Health Matters Newsletter

May 2015

New Opportunities to De-Stress for Success!

By Eddie Brown, Staff Counselor, Student Counseling Services

The month of May heralds the end of another school, with summer break just a couple weeks away, there is just one obstacle standing between now and three months of vacation: finals. With finals, we see not just exams, but final projects, final papers, and capstone projects, among other things—it can be a very stressful time for many students!

This semester, as in past semesters, students can participate in De-Stress for Success programs. Student Counseling Services is partnering with Reed Library, Student Affairs, Student Health Center, Residence Life, Campus Life, and Spectrum to provide activities, events, and areas on campus to give students a chance to De-Stress for Success during finals week. Students are invited to pet certified Therapy Dogs in Reed Library; stop by the McEwan lobby for Freeze Pops & Frisbees or Reed Library for Relaxation Kits; change pace and work out in a free Zumba or Yoga class; or find an activity in the Stress Free Zone to help ease the pressure.

New this semester, is the expansion of De-Stress for Success to include programs during dead-week! The Stress Free Zone and Student Health Center’s healthy bites will be available to students starting on May 4, 2015. Students will also be able to attend a free, evening time Zumba Class (in Nixon Hall) and Yoga Class (in Alumni Hall). For more crafty students (or those students with left over supplies from their art projects), Disney Hall will have evening hours available for students to do open crafting, painting, coloring, or bring-your-own crafts (Mon., Tues., Thurs., Fri.: 6:00 PM-9:00 PM; Wed.: 7:00 PM-9:00 PM)—just enter through the back loading-dock door! During finals week, students can ease some tension with the introduction of a new event: free 5-minute chair massages by a licensed massage therapist.

For a full list of events, details for events, and information on quiet study areas, visit and click on the De-Stress for Success logo to view the pdf.

7 Habits of Highly Healthy People

If you could do things that would make your life longer and healthier, would you do them? Here are seven lifestyle factors that have been associated with better health and longevity.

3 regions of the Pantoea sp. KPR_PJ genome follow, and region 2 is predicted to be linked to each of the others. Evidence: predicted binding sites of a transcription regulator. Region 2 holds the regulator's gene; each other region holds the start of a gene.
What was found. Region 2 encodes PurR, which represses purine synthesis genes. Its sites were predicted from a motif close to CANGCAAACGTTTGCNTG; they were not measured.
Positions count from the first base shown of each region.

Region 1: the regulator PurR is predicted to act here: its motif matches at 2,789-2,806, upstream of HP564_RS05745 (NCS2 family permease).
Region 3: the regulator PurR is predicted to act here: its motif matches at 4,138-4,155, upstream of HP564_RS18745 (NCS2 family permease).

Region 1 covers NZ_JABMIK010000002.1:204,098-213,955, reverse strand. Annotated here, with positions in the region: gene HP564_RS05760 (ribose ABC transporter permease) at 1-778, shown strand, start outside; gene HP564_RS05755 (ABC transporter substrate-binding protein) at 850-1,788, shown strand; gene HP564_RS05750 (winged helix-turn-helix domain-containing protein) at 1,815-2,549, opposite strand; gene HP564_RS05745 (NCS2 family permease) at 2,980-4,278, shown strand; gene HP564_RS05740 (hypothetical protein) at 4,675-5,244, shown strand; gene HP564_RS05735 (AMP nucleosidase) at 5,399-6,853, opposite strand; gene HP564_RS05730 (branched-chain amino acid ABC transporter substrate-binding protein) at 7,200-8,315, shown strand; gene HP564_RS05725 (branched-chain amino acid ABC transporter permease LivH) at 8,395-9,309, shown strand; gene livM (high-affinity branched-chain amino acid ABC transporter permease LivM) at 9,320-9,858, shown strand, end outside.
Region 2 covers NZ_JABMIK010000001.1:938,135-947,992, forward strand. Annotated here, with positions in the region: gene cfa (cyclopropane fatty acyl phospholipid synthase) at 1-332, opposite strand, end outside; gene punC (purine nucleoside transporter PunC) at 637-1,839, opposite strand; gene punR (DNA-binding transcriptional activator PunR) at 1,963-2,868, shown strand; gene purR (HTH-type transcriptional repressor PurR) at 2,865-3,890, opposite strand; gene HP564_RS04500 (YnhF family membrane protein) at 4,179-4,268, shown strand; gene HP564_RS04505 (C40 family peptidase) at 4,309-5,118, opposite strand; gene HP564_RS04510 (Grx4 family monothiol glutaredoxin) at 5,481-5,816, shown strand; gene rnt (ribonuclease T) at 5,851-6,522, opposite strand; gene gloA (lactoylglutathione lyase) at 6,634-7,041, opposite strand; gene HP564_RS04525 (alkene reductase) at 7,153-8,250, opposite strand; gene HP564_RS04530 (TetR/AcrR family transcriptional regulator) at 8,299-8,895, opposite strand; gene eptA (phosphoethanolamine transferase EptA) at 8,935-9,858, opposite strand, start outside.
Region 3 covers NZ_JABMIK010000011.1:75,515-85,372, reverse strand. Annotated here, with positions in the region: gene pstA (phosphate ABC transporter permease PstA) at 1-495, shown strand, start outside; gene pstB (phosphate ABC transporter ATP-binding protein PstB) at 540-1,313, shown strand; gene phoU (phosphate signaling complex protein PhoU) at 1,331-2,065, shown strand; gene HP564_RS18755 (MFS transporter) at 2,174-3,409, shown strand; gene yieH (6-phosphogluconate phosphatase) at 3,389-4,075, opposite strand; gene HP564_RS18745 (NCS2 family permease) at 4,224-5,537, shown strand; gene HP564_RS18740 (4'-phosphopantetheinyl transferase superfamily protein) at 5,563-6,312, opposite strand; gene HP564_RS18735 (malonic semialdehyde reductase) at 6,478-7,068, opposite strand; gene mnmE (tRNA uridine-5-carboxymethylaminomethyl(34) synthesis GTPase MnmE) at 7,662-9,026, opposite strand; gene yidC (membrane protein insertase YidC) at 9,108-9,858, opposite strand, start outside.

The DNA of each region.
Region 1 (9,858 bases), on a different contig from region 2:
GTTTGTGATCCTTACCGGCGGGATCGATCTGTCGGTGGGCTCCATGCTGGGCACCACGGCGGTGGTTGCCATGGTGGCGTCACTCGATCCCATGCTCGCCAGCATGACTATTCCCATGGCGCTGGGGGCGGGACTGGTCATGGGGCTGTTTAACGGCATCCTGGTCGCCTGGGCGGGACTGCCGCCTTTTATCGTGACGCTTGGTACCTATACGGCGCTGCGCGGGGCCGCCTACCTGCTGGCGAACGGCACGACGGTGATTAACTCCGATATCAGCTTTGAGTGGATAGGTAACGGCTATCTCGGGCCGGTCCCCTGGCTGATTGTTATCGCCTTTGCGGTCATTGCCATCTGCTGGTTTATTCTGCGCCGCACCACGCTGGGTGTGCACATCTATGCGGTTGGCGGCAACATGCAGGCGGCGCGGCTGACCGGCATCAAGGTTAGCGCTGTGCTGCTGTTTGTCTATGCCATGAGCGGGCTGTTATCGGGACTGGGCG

1) Avoid excessive alcohol

2) Sleep seven to eight hours a night

3) Exercise regularly

4) Don't eat between meals

5) Make sure to eat breakfast

6) Don't smoke

7) Stay lean

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Stressed Out ???? Here is what you can do to help.....

By: Debbie Dibble, NP

College can be one of the most exciting times in your life, and it can be one of the most stressful, especially around exam time. Stress is a fact of life, and the demands of college can leave you with feelings of being overwhelmed.

What are symptoms of stress?

Besides the obvious complaints of tenseness, anxiety and

nervousness, our bodies can exhibit stress in fatigue, nail biting, hair twirling, a rise in blood pressure, an upset stomach, diarrhea or constipation. You might have difficulty sleeping or feel restless as well.

What you can do about stress?

Change your attitude:

  • Get perspective! Ask yourself, "How important will this seem in a week, month, year or twenty years. " Remember that it is not the event itself that is stressful, but the way in which your perception of the event is and what you do about it.
  • Be positive and don't put yourself down. Remember, nobody is perfect and luckily, you don't have to be.
  • Be flexible. Real life situations involve unexpected interruptions.

Take care of yourself:

  • Balance physical, emotional, mental and spiritual needs.
  • Be sure to get enough sleep
  • Build a support system. Friends and family can be your strongest allies.
  • Take routine breaks from schoolwork. It will keep you more alert and productive.
  • Don't skip meals. Food provides energy to tackle stress
  • Live within your means. Overspending can be very stressful.
  • Listen to peaceful music to unwind
  • Meditation and relaxation exercises.
  • Relaxation Techniques can combat the stress response by helping the body return to a balanced state and reverse some of the psychological effects of stress response ( i.e.: elevated blood pressure, heart rate and respiratory rate. Examples include and are not limited to breathing exercises, body awareness, meditation, visualization and guided relaxation.
  • Laugh! Go see a funny movie, a comedy show, or call up a silly friend.
  • Be here now. The single task (or pleasure!) before you is all that you need to focus on now.
  • Pamper yourself
  • Exercise. Daily exercise, including stretching, breathing and aerobic exercises is important lifestyle habits to develop for relief of anxiety and stress.

Manage your time:

  • Use a daytimer to schedule all of your commitments and social events.
  • Make a daily "to do " list
  • Prioritize your duties
  • Be selective. You can't do everything. Quality is more important than quantity
  • Learn to take power naps. A 20 minute nap can reenergize you for hours.
  • Budget your time. Study while on the bus, review between classes, read while eating.
  • Don't be overcommitted. Learn to say "no"
  • Set aside some time to have fun.
  • Know your peak energy times and prioritize your activities when you know your energy is at its highest.
  • Focus on one thing at a time.
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Sleep Matters

By: Debbie Dibble, NP